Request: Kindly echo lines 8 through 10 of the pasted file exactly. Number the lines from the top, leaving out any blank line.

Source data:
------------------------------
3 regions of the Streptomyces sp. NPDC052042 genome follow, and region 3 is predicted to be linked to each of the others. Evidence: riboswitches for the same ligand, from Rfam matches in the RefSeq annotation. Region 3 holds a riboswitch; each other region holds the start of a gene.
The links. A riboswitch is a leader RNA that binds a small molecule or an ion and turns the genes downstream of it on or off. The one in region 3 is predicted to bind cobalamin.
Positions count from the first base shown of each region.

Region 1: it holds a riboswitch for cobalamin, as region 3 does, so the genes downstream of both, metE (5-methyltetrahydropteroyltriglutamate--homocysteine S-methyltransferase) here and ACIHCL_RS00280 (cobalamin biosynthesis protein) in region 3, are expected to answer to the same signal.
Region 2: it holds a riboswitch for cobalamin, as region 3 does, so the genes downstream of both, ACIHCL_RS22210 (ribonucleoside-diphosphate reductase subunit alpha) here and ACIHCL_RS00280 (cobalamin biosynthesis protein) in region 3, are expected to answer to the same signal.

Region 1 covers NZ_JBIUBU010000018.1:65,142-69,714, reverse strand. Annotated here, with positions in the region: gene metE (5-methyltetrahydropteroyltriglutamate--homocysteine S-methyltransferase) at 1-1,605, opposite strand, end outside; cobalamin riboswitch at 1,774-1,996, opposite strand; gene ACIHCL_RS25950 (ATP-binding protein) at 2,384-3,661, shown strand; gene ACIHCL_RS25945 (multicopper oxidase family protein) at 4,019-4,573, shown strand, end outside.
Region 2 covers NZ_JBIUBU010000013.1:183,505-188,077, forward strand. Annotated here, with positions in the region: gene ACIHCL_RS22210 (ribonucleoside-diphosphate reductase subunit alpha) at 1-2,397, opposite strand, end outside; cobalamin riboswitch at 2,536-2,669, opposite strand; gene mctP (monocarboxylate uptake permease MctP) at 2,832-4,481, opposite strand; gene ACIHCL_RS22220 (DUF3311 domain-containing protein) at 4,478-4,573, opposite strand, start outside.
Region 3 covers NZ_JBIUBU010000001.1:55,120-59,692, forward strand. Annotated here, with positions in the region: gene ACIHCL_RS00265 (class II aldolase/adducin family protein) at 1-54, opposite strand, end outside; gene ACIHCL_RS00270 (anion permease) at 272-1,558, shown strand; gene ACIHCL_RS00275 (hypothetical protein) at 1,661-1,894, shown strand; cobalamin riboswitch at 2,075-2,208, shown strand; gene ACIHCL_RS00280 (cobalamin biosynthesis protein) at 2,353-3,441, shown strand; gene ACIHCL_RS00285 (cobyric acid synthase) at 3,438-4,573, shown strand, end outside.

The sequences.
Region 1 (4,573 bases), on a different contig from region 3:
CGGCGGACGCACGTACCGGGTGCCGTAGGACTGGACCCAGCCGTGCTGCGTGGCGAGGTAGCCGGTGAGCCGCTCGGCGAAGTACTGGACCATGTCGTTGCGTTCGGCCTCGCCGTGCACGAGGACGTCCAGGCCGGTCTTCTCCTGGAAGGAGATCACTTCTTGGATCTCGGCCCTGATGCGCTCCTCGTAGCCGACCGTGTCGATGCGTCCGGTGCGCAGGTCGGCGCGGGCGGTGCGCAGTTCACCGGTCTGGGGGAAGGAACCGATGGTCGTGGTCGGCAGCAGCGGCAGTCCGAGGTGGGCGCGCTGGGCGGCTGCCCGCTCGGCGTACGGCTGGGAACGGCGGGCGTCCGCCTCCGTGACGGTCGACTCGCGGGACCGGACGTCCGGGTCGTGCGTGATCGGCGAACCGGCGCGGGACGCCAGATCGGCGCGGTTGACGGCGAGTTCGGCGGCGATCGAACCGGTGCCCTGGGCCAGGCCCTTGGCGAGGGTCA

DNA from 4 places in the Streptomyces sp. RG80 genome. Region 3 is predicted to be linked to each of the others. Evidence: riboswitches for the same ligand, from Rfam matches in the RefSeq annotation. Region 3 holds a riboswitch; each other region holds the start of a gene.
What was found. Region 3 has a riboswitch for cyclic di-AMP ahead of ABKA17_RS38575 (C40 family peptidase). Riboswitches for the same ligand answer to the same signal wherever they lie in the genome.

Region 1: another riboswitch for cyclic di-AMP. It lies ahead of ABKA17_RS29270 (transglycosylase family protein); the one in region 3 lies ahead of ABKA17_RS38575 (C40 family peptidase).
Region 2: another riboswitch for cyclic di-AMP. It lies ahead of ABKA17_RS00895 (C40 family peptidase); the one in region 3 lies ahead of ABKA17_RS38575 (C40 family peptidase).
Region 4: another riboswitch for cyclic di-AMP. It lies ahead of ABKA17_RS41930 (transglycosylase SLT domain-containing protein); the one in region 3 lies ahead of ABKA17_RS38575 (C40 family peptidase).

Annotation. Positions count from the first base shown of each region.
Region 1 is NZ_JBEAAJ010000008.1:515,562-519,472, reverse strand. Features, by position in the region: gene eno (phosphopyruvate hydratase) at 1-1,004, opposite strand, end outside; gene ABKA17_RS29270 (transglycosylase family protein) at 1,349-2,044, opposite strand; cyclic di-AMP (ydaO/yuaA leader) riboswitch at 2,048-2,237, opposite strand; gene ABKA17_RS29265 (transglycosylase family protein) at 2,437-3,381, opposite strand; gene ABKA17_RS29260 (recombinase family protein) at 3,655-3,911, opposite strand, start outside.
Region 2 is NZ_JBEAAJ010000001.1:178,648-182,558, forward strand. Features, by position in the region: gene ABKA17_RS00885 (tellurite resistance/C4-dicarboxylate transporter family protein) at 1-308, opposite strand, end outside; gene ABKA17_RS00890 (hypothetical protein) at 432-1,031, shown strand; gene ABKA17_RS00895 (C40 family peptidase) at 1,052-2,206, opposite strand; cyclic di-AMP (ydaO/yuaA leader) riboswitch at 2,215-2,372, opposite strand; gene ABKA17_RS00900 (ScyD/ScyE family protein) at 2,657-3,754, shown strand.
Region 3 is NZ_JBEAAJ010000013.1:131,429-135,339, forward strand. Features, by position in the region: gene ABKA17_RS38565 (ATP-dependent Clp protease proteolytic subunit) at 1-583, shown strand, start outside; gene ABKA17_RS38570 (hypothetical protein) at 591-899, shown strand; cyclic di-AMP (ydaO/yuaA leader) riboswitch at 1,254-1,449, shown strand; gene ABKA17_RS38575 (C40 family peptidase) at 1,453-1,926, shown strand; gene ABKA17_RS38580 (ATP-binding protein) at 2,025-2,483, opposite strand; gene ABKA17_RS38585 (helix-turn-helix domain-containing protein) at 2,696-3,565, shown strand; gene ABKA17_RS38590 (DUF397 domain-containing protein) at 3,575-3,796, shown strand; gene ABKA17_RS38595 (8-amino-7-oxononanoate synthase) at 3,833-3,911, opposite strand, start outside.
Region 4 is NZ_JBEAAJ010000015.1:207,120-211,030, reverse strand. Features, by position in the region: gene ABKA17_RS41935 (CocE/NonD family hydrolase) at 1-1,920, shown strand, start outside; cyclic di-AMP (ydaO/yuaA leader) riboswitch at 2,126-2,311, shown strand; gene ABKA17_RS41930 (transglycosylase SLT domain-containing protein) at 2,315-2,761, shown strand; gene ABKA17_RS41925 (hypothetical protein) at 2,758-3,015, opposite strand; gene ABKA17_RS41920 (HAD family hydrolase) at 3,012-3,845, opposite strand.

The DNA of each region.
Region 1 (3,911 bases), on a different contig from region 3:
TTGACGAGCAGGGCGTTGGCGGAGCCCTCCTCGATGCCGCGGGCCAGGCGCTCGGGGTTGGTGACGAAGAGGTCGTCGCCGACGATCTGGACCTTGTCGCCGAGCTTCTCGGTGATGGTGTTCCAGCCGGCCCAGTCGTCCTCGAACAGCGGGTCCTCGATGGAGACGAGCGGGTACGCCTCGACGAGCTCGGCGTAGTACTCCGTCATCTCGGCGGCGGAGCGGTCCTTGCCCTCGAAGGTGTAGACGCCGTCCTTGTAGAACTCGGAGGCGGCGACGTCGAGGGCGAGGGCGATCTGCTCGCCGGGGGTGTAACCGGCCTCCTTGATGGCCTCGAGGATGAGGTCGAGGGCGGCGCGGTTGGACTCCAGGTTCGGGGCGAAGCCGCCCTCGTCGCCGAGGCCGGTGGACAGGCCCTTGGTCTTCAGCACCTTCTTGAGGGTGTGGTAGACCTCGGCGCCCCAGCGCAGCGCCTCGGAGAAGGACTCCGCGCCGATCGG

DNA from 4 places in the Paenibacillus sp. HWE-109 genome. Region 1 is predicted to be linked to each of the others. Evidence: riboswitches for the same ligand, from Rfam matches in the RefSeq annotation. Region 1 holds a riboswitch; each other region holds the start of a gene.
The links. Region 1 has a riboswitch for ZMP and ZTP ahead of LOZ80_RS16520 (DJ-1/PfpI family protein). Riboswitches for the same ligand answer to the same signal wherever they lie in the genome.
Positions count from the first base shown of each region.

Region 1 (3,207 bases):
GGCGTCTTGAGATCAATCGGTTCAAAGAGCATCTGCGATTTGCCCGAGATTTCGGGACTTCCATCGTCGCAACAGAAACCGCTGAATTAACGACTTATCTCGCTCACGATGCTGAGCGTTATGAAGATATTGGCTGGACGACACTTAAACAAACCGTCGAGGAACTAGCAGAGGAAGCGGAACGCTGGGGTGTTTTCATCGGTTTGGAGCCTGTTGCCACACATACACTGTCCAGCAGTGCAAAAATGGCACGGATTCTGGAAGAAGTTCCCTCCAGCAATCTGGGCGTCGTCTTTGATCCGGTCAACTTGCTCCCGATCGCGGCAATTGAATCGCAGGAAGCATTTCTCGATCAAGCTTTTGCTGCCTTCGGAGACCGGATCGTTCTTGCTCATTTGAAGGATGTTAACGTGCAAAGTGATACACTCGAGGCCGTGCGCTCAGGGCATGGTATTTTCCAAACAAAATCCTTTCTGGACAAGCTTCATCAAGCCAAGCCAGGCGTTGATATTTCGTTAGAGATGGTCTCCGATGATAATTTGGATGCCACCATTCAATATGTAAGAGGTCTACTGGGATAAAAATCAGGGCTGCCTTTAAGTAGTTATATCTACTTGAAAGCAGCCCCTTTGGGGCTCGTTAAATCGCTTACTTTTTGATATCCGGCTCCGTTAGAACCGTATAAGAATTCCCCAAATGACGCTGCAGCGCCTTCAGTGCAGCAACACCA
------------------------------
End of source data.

Region 3 covers NZ_JBIUBU010000001.1:55,120-59,692, forward strand. Annotated here, with positions in the region: gene ACIHCL_RS00265 (class II aldolase/adducin family protein) at 1-54, opposite strand, end outside; gene ACIHCL_RS00270 (anion permease) at 272-1,558, shown strand; gene ACIHCL_RS00275 (hypothetical protein) at 1,661-1,894, shown strand; cobalamin riboswitch at 2,075-2,208, shown strand; gene ACIHCL_RS00280 (cobalamin biosynthesis protein) at 2,353-3,441, shown strand; gene ACIHCL_RS00285 (cobyric acid synthase) at 3,438-4,573, shown strand, end outside.

The sequences.
Region 1 (4,573 bases), on a different contig from region 3: